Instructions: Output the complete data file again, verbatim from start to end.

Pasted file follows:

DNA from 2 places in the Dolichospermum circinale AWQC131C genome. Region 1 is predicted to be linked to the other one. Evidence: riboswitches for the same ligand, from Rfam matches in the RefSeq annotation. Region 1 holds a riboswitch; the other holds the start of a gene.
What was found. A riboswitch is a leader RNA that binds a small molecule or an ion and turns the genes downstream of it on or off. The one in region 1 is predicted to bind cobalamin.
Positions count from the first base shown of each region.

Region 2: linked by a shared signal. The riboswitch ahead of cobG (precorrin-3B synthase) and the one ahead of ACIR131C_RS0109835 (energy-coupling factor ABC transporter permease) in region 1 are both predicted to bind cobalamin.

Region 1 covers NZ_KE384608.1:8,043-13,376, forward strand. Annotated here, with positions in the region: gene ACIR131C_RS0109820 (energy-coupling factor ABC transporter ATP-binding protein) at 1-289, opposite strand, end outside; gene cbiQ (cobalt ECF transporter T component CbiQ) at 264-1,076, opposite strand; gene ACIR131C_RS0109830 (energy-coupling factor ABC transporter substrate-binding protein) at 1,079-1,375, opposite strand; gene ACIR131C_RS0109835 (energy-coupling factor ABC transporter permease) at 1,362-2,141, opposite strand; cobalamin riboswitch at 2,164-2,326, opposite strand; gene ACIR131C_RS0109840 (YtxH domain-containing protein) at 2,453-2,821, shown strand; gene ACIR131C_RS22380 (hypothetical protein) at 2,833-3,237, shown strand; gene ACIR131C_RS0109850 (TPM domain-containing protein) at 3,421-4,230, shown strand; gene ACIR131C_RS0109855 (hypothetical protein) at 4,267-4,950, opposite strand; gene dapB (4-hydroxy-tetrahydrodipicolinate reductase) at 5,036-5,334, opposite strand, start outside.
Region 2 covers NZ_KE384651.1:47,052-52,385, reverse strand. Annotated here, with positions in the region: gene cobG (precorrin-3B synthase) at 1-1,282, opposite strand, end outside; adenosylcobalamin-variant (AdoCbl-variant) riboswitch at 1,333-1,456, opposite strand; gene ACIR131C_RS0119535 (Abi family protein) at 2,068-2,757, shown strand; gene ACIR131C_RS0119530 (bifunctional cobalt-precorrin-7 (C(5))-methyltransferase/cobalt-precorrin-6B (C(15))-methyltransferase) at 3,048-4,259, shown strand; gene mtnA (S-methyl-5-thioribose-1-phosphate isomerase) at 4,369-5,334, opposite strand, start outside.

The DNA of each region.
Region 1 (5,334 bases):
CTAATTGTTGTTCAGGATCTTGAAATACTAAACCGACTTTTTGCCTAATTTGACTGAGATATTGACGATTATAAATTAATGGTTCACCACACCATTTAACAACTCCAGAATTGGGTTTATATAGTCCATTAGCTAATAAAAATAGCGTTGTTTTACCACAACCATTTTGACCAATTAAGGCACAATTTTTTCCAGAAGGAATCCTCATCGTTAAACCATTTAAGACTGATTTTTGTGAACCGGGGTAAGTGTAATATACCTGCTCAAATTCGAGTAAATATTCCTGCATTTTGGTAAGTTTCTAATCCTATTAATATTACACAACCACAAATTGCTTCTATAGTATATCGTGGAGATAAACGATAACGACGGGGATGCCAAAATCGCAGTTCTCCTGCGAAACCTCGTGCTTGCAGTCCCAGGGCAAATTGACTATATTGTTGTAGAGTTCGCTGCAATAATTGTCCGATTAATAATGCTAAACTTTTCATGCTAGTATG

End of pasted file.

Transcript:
DNA from 2 places in the Dolichospermum circinale AWQC131C genome. Region 1 is predicted to be linked to the other one. Evidence: riboswitches for the same ligand, from Rfam matches in the RefSeq annotation. Region 1 holds a riboswitch; the other holds the start of a gene.
What was found. A riboswitch is a leader RNA that binds a small molecule or an ion and turns the genes downstream of it on or off. The one in region 1 is predicted to bind cobalamin.
Positions count from the first base shown of each region.

Region 2: linked by a shared signal. The riboswitch ahead of cobG (precorrin-3B synthase) and the one ahead of ACIR131C_RS0109835 (energy-coupling factor ABC transporter permease) in region 1 are both predicted to bind cobalamin.

Region 1 covers NZ_KE384608.1:8,043-13,376, forward strand. Annotated here, with positions in the region: gene ACIR131C_RS0109820 (energy-coupling factor ABC transporter ATP-binding protein) at 1-289, opposite strand, end outside; gene cbiQ (cobalt ECF transporter T component CbiQ) at 264-1,076, opposite strand; gene ACIR131C_RS0109830 (energy-coupling factor ABC transporter substrate-binding protein) at 1,079-1,375, opposite strand; gene ACIR131C_RS0109835 (energy-coupling factor ABC transporter permease) at 1,362-2,141, opposite strand; cobalamin riboswitch at 2,164-2,326, opposite strand; gene ACIR131C_RS0109840 (YtxH domain-containing protein) at 2,453-2,821, shown strand; gene ACIR131C_RS22380 (hypothetical protein) at 2,833-3,237, shown strand; gene ACIR131C_RS0109850 (TPM domain-containing protein) at 3,421-4,230, shown strand; gene ACIR131C_RS0109855 (hypothetical protein) at 4,267-4,950, opposite strand; gene dapB (4-hydroxy-tetrahydrodipicolinate reductase) at 5,036-5,334, opposite strand, start outside.
Region 2 covers NZ_KE384651.1:47,052-52,385, reverse strand. Annotated here, with positions in the region: gene cobG (precorrin-3B synthase) at 1-1,282, opposite strand, end outside; adenosylcobalamin-variant (AdoCbl-variant) riboswitch at 1,333-1,456, opposite strand; gene ACIR131C_RS0119535 (Abi family protein) at 2,068-2,757, shown strand; gene ACIR131C_RS0119530 (bifunctional cobalt-precorrin-7 (C(5))-methyltransferase/cobalt-precorrin-6B (C(15))-methyltransferase) at 3,048-4,259, shown strand; gene mtnA (S-methyl-5-thioribose-1-phosphate isomerase) at 4,369-5,334, opposite strand, start outside.

The DNA of each region.
Region 1 (5,334 bases):
CTAATTGTTGTTCAGGATCTTGAAATACTAAACCGACTTTTTGCCTAATTTGACTGAGATATTGACGATTATAAATTAATGGTTCACCACACCATTTAACAACTCCAGAATTGGGTTTATATAGTCCATTAGCTAATAAAAATAGCGTTGTTTTACCACAACCATTTTGACCAATTAAGGCACAATTTTTTCCAGAAGGAATCCTCATCGTTAAACCATTTAAGACTGATTTTTGTGAACCGGGGTAAGTGTAATATACCTGCTCAAATTCGAGTAAATATTCCTGCATTTTGGTAAGTTTCTAATCCTATTAATATTACACAACCACAAATTGCTTCTATAGTATATCGTGGAGATAAACGATAACGACGGGGATGCCAAAATCGCAGTTCTCCTGCGAAACCTCGTGCTTGCAGTCCCAGGGCAAATTGACTATATTGTTGTAGAGTTCGCTGCAATAATTGTCCGATTAATAATGCTAAACTTTTCATGCTAGTATG